Likewise for sturgeon and Atlantic salmon. By the 60's there were no populations to speak of, and certainly not catch able numbers. Once in a great while someone would report catching a sturgeon on the Niagara River between southern end of Grand Island off of Beaver Island State Park and the Canadian shore. Atlantic salmon were wiped out when lamprey eels were able to access the Great Lakes through a serious of canals that were built connecting the St. Lawrence to Lake Ontario and the Welland Canal to Lake Erie.
As a chemistry and biology major at SUNY in Buffalo (who had a special interest in the waters that I regularly fished) I can also tell you that the fishing industry declined in Lake Erie in the 1950's as heavy industry took over the Great Lakes. However that was nothing compared to the decline in the late 1800's when swamps and estuaries were built to create cities. The drop witnessed in the 1950's was about 10% of what was seen in the late 1800's.
Interestingly enough the total biomass that Lake Erie produced was at its greatest when the lake was proclaimed "dead" - and that was in the form of the invasive alewife. With heavy phosphates being dumped into Erie, and with its relatively shallow depth, euthrophication was artificially accelerated creating huge amounts of phytoplankton and small invertebrates that the alewife thrived on. They used to wash up on beached three feet deep and 10 feet thick for miles, making beaches unusable and generally creating a public health issue. Once Pacific salmon were introduced that quickly ended.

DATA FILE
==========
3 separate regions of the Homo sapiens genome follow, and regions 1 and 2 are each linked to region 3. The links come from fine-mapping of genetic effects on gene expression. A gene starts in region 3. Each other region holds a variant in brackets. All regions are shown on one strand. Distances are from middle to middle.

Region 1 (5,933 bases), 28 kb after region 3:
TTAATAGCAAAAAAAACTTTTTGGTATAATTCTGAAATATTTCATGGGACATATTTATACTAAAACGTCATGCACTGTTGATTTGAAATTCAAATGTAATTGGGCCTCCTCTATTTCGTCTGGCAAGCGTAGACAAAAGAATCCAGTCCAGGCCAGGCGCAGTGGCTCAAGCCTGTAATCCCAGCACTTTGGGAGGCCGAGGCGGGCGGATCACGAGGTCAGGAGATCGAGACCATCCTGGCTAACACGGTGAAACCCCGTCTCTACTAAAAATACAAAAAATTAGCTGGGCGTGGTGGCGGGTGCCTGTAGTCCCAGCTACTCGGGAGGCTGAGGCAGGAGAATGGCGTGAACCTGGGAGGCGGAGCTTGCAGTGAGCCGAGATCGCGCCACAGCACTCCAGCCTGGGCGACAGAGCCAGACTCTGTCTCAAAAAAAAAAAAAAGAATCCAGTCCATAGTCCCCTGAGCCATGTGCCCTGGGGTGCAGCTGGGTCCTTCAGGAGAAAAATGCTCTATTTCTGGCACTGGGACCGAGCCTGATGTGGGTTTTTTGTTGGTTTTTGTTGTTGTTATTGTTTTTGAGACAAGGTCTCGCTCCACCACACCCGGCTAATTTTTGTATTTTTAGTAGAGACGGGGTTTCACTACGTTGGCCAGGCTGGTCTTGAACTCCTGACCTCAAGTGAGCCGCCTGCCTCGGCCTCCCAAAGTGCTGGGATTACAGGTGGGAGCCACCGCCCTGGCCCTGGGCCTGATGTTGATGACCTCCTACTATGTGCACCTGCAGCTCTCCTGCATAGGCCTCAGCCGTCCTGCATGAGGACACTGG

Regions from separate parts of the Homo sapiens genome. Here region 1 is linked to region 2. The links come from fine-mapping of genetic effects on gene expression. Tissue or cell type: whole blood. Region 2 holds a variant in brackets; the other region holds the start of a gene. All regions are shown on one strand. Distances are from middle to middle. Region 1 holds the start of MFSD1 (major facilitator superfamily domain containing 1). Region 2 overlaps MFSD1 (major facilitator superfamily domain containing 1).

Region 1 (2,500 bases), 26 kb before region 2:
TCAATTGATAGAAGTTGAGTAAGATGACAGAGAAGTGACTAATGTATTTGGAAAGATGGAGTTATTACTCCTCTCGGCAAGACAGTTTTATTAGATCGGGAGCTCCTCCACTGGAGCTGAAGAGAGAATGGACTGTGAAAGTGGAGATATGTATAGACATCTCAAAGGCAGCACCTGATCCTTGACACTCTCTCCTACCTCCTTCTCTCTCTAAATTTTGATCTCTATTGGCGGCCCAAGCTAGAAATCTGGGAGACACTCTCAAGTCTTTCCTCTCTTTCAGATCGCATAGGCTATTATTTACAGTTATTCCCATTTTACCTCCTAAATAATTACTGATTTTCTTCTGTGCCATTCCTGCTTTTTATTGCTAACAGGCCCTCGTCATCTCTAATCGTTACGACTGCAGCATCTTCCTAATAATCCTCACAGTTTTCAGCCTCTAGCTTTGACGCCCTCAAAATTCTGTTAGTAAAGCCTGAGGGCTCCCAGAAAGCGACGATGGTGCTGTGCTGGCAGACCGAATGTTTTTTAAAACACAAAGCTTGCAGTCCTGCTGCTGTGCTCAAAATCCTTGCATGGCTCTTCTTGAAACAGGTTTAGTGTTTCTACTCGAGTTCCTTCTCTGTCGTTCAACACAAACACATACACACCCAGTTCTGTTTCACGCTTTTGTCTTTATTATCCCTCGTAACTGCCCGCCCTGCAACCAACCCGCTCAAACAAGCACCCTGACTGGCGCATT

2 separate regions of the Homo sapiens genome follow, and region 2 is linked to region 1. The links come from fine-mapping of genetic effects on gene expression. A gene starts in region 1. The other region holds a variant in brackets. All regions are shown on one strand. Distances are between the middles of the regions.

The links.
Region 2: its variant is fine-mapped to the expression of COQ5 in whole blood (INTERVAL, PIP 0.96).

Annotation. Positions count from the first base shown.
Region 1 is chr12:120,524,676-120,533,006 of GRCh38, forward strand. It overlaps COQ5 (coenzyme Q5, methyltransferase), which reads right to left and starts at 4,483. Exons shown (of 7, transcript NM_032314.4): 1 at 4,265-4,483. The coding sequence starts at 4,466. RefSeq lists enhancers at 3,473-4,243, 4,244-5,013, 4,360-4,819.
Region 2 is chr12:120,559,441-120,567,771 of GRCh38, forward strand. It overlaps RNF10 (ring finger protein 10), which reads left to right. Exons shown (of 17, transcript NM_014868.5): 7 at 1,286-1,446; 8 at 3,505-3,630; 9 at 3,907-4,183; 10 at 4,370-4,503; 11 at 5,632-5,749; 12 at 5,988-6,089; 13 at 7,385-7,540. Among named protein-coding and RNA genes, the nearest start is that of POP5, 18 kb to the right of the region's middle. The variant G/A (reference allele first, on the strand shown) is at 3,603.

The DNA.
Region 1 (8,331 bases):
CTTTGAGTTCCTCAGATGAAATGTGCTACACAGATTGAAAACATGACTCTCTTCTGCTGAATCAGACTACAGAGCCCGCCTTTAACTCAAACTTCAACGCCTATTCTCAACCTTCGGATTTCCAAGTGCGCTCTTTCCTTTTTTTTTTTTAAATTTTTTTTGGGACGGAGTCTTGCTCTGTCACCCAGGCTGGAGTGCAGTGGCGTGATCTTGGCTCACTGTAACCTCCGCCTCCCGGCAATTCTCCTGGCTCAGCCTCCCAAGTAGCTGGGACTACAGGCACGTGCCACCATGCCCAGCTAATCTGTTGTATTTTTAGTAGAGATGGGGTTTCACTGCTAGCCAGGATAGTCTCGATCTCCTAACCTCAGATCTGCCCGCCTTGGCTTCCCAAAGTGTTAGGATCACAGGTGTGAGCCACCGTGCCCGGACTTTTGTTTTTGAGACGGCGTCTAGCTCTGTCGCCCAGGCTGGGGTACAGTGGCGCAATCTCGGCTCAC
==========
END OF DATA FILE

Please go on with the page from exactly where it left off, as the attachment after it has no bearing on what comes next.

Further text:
Were Pacific salmon a contributing factor in these species decline? Doubt it - because they were essentially done decades before Pacific Salmon were introduced. And rainbow, steelhead, whatever - were there throughout - if you knew where to look.
To your point about doing my research - 'Eff you - I lived it and studied it at SUNY in Buffalo.
Good stuff, thanks for the information.
Oh, and fuck you too.
Sea run Taimen don't exist in Mongolia.